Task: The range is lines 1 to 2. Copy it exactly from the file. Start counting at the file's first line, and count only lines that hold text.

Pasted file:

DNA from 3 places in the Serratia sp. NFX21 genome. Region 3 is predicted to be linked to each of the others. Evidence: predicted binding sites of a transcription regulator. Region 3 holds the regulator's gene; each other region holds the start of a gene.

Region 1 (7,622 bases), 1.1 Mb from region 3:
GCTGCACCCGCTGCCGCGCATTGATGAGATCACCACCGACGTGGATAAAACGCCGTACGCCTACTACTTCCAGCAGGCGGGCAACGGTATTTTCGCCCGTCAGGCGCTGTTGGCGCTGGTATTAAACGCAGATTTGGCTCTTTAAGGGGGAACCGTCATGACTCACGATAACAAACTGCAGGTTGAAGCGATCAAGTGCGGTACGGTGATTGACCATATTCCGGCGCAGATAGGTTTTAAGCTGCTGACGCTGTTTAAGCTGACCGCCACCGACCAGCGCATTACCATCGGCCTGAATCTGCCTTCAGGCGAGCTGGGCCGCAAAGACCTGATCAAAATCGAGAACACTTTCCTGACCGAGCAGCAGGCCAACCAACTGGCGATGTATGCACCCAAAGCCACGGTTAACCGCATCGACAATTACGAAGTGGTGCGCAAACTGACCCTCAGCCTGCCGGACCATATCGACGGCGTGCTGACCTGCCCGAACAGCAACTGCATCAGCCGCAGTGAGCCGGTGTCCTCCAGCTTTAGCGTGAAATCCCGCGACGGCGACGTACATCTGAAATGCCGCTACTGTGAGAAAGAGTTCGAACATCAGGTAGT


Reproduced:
DNA from 3 places in the Serratia sp. NFX21 genome. Region 3 is predicted to be linked to each of the others. Evidence: predicted binding sites of a transcription regulator. Region 3 holds the regulator's gene; each other region holds the start of a gene.

Region 1 (7,622 bases), 1.1 Mb from region 3: